Pope Francis prayed, on Sunday, for “victims of war” in the Iraqi city of Mosul, during a historic trip to a city terrorised by the “Islamic State” (IS) armed group.
The fundamentalist group also terrorised one of the world’s oldest Christian communities, until the jihadi group’s defeat three years ago.
Both Muslim and Christian residents of Mosul told Pope Francis of their lives under IS rule, as he told them that “fraternity is more durable than fratricide”.
On the third day of his trip to Iraq, the pope walked past the ruins of houses and churches to sit on a white chair surrounded by empty buildings, in a square that was once the centre of the Old City.
The city was occupied by IS from 2014 to 2017, a time in which the city saw many of its ancient churches and mosques destroyed. Much of the destruction was caused during a bloody battle involving Iraqi forces and an international military coalition looking to drive out IS.
In front of the walls of the centuries-old Al-Tahera (Immaculate Conception) Church, Pope Francis called on Christians in Iraq and the Middle East to stay in their homelands.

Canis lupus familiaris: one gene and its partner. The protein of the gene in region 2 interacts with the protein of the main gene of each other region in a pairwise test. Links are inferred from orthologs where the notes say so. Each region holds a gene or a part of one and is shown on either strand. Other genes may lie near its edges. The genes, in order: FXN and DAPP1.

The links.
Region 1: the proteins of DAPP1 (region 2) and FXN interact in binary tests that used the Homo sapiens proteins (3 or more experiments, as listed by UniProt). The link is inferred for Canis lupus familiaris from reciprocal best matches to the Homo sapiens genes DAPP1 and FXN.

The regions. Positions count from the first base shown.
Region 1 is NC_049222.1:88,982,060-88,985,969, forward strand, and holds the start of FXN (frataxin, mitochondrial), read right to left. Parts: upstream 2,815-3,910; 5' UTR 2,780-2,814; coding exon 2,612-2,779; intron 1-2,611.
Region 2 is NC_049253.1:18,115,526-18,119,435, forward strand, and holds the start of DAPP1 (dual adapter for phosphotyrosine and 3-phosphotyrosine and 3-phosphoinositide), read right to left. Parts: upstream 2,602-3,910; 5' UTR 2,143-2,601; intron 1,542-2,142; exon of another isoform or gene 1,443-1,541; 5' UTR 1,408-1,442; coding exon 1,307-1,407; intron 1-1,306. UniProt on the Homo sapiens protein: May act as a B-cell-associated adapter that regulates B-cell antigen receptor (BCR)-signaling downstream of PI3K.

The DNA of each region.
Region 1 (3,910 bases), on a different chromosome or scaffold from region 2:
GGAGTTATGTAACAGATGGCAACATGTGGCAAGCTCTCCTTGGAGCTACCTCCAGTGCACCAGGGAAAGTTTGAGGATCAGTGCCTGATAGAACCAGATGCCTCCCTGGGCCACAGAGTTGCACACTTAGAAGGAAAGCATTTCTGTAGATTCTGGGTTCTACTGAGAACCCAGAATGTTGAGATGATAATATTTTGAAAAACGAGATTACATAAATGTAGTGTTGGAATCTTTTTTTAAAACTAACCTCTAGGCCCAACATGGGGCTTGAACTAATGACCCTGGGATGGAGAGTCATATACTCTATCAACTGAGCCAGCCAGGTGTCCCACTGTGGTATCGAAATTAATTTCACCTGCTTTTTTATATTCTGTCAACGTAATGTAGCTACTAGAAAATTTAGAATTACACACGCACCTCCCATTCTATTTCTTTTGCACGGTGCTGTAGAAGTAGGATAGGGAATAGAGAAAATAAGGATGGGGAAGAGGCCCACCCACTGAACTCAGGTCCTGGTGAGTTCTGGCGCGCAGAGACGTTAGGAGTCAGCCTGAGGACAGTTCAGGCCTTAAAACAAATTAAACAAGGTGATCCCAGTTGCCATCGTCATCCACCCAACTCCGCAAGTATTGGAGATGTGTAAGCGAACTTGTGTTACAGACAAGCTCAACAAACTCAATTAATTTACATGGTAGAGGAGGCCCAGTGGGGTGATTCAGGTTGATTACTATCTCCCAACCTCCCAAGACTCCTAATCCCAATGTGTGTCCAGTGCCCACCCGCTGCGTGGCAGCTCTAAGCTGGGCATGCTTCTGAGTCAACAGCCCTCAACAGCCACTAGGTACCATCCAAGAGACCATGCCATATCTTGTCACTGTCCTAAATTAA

He made note of the “tragic” exodus of Christians from war-scarred Iraq and the wider region which “does incalculable harm not just to the individuals and communities concerned, but also to the society they leave behind”.
IS attacks forced hundreds of thousands of Christians in northern Iraq’s Nineveh province to flee. Meanwhile, the country’s Christian population has shrunk to fewer than 400,000, from around 1.5 million before the US-led invasion in 2003.
Father Raid Adel Kallo, pastor of the destroyed Church of the Annunciation, told Pope Francis how, in 2014, he left with 500 Christian families, and how fewer than 70 families are present now.
“The majority have emigrated and are afraid to return,” said Kallo, “But I live here, with 2
million Muslims who call me father, and I am living my mission with them.”
The heaviest deployment of security forces yet was also mobilised on Sunday, to protect Pope Francis on what could be the riskiest day of his trip to Iraq, as state forces are still battling IS cells.
On Saturday, he held a meeting with Iraq’s top Shi’ite cleric and visited the birthplace of the Prophet Abraham, a central figure in Christian, Muslim and Jewish beliefs.